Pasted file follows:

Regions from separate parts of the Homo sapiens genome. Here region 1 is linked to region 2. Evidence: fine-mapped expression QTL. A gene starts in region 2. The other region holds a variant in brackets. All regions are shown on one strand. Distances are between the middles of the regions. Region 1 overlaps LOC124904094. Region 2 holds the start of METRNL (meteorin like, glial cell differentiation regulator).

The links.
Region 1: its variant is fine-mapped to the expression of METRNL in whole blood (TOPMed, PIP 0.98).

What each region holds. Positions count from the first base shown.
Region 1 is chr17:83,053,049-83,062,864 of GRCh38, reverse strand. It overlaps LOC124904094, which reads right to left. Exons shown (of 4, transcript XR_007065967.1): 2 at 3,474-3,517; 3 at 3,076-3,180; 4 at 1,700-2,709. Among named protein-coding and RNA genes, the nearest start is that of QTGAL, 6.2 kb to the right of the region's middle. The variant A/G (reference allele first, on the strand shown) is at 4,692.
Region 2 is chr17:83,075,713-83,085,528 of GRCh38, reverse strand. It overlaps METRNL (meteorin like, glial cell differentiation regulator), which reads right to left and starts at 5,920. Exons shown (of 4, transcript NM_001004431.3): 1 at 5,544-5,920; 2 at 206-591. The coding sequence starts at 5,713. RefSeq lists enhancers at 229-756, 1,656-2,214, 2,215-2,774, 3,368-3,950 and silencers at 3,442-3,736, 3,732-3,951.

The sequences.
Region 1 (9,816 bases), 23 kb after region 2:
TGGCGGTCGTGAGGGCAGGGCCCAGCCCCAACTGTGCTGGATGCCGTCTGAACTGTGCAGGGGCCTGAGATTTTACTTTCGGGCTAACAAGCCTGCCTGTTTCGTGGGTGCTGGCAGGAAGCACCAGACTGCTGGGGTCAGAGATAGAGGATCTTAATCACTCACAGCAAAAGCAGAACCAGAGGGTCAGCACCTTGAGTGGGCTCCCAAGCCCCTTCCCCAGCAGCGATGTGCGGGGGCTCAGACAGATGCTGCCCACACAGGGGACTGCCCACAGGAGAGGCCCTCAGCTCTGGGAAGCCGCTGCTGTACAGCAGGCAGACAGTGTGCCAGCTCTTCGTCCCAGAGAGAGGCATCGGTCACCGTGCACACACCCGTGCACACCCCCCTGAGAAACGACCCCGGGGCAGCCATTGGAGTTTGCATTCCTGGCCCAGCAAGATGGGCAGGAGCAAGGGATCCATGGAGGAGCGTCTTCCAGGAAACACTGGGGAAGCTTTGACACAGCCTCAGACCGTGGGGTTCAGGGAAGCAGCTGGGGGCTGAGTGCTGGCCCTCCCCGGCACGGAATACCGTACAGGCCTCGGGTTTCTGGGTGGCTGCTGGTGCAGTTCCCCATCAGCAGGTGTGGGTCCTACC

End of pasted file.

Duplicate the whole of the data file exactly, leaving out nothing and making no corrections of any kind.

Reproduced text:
Regions from separate parts of the Homo sapiens genome. Here region 1 is linked to region 2. Evidence: fine-mapped expression QTL. A gene starts in region 2. The other region holds a variant in brackets. All regions are shown on one strand. Distances are between the middles of the regions. Region 1 overlaps LOC124904094. Region 2 holds the start of METRNL (meteorin like, glial cell differentiation regulator).

The links.
Region 1: its variant is fine-mapped to the expression of METRNL in whole blood (TOPMed, PIP 0.98).

What each region holds. Positions count from the first base shown.
Region 1 is chr17:83,053,049-83,062,864 of GRCh38, reverse strand. It overlaps LOC124904094, which reads right to left. Exons shown (of 4, transcript XR_007065967.1): 2 at 3,474-3,517; 3 at 3,076-3,180; 4 at 1,700-2,709. Among named protein-coding and RNA genes, the nearest start is that of QTGAL, 6.2 kb to the right of the region's middle. The variant A/G (reference allele first, on the strand shown) is at 4,692.
Region 2 is chr17:83,075,713-83,085,528 of GRCh38, reverse strand. It overlaps METRNL (meteorin like, glial cell differentiation regulator), which reads right to left and starts at 5,920. Exons shown (of 4, transcript NM_001004431.3): 1 at 5,544-5,920; 2 at 206-591. The coding sequence starts at 5,713. RefSeq lists enhancers at 229-756, 1,656-2,214, 2,215-2,774, 3,368-3,950 and silencers at 3,442-3,736, 3,732-3,951.

The sequences.
Region 1 (9,816 bases), 23 kb after region 2:
TGGCGGTCGTGAGGGCAGGGCCCAGCCCCAACTGTGCTGGATGCCGTCTGAACTGTGCAGGGGCCTGAGATTTTACTTTCGGGCTAACAAGCCTGCCTGTTTCGTGGGTGCTGGCAGGAAGCACCAGACTGCTGGGGTCAGAGATAGAGGATCTTAATCACTCACAGCAAAAGCAGAACCAGAGGGTCAGCACCTTGAGTGGGCTCCCAAGCCCCTTCCCCAGCAGCGATGTGCGGGGGCTCAGACAGATGCTGCCCACACAGGGGACTGCCCACAGGAGAGGCCCTCAGCTCTGGGAAGCCGCTGCTGTACAGCAGGCAGACAGTGTGCCAGCTCTTCGTCCCAGAGAGAGGCATCGGTCACCGTGCACACACCCGTGCACACCCCCCTGAGAAACGACCCCGGGGCAGCCATTGGAGTTTGCATTCCTGGCCCAGCAAGATGGGCAGGAGCAAGGGATCCATGGAGGAGCGTCTTCCAGGAAACACTGGGGAAGCTTTGACACAGCCTCAGACCGTGGGGTTCAGGGAAGCAGCTGGGGGCTGAGTGCTGGCCCTCCCCGGCACGGAATACCGTACAGGCCTCGGGTTTCTGGGTGGCTGCTGGTGCAGTTCCCCATCAGCAGGTGTGGGTCCTACC